Critique my Picking

Do you see any bouncing movement or any other areas that may be problematic? Am I pick slanting correctly? Any information about my technique would be helpful. My right hand touching the volume knob sometimes bothers me but I’m not sure if I should try to change my pick grip or just accept that I will touch the volume on the high strings.

Picking E Standard - Angle Pad Grip:

Here is me trying to use a different grip, my pinky finger really wants to come unfurled. Do I appear to be doing Trigger-Style correctly?

Picking D Standard - Trigger-Style Grip Attempt

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From looking at your playing I would assume that you do some kind of double escaped picking stroke since it doesn’t look like you are changing slants. I might be wrong though. It could also be string hopping but that would be really fast string hopping.

Is this your max picking speed? How does is look when you play a single string lick at max speed?

This is close to max speed for changing strings but single strings should be faster. I’ll record something single string and try to record closer to the picking hands.
If I am double escape picking, is this something I should unlearn?

That’s the trick — with wrist players, there is often nothing to see by looking at the pick itself. No “change in slant” is necessary to do something like this, just a change in wrist motion performed with the arm not moving and the grip not changing. In other words, what you’d see is the pick moving in different directions based on the string change (i.e. motion path change), but what you would not see is the pick changing its orientation in space (i.e. pickslant change).

Thanks for posting! When you play slowly, yes, it looks bouncy. Lots of great players do that, like Andy Wood for example, and then they gradually transition to a more efficient motion as they speed up. When you speed up, it’s not obvious that what you’re doing is specifically “wrong”, unless you tell me this is the speed limit for how fast you can move. Is that the case? Given the amount of coodination you are displaying here, you should be able to move at least 160-170bpm sixteenths, and I would guess, easily more, with no feeling of tension. If you experience speed limit or tension, then something is up with the motion.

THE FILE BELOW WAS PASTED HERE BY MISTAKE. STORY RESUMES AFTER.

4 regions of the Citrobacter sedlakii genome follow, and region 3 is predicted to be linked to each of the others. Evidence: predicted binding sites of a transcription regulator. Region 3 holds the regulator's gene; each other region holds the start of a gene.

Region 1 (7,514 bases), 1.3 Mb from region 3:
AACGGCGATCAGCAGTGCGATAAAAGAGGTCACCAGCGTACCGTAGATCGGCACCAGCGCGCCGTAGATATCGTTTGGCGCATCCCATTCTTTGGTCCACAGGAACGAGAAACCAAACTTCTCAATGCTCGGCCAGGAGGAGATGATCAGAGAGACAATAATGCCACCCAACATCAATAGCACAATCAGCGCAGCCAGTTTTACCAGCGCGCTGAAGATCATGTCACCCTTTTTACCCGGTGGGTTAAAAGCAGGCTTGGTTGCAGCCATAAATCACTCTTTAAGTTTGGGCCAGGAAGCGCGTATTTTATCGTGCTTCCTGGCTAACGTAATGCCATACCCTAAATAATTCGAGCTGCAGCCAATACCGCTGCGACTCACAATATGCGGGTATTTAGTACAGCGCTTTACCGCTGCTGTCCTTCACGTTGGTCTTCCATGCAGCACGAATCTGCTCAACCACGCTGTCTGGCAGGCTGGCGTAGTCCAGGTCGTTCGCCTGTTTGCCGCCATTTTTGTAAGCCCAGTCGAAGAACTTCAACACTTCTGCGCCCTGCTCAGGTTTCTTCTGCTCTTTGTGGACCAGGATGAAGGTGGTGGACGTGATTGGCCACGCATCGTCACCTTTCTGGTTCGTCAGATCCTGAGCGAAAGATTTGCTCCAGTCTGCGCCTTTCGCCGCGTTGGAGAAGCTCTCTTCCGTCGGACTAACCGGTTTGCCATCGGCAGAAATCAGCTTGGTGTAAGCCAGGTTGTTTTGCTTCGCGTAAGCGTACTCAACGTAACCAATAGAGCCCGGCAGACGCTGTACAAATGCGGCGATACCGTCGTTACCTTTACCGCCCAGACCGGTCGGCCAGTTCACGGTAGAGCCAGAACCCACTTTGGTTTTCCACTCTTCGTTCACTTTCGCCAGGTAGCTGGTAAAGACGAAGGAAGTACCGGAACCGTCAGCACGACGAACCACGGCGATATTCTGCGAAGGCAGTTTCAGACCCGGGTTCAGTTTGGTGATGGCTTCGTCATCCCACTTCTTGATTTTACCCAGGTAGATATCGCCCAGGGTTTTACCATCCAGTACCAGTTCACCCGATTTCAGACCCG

That being said I think what you’re doing here looks interesting and if you have a slow-motion mode on your phone, and you could try filming this again, that would be cool to look at. Once again from this “down the strings” angle, an another from an “audience perspective” (where the guitar body faces the camera), to see what’s going on with your wrist.

Again, is there a speed limit? Then attempting one of the single escape motions, with rest strokes, would be the next step. If you can do that and film it we’re happy to take a look at those too.

Thanks for the reply, Troy. This is about at my speed limit for crossing strings. I’ll capture the video angles that you mention, as well as something on a single string, and post it here. Do you mind if a metronome is playing in the background, or is that distracting?

When you use a single-escape motion, there is really no difference in speed when moving from one string to another. Whatever speed you can do in your base motion, you can have that exact same speed when moving across the strings. I’m oversimplifying a little, but in general, when you play patterns with four or six notes per string, this is mostly true.

That’s why I like to focus on the core motion first. Get the core motion happening on a single note on a single string if necessary, and if there are issues there, those issues may ripple through everything else you’re trying to do.

Re: metronome use, I just don’t think it’s relevant to the learning process at this stage. I just want to see what “fast” looks like when you do it by feel on a single string, with no reference. The speed you can go is determined by the efficiency of your motion, not what the metronome is telling you. A lot of times, I notice heavy metronome users aren’t really even playing to the click anyway. It’s there, slightly off, in the background.

Just give it a shot the old fashioned way by doing “fast”, whatever that means to you, and let’s see what that looks like.

Here are a few more videos. I burned myself out trying to get a good video, heh. These are my speed limits, I would say. Do any of these better illustrate my issues?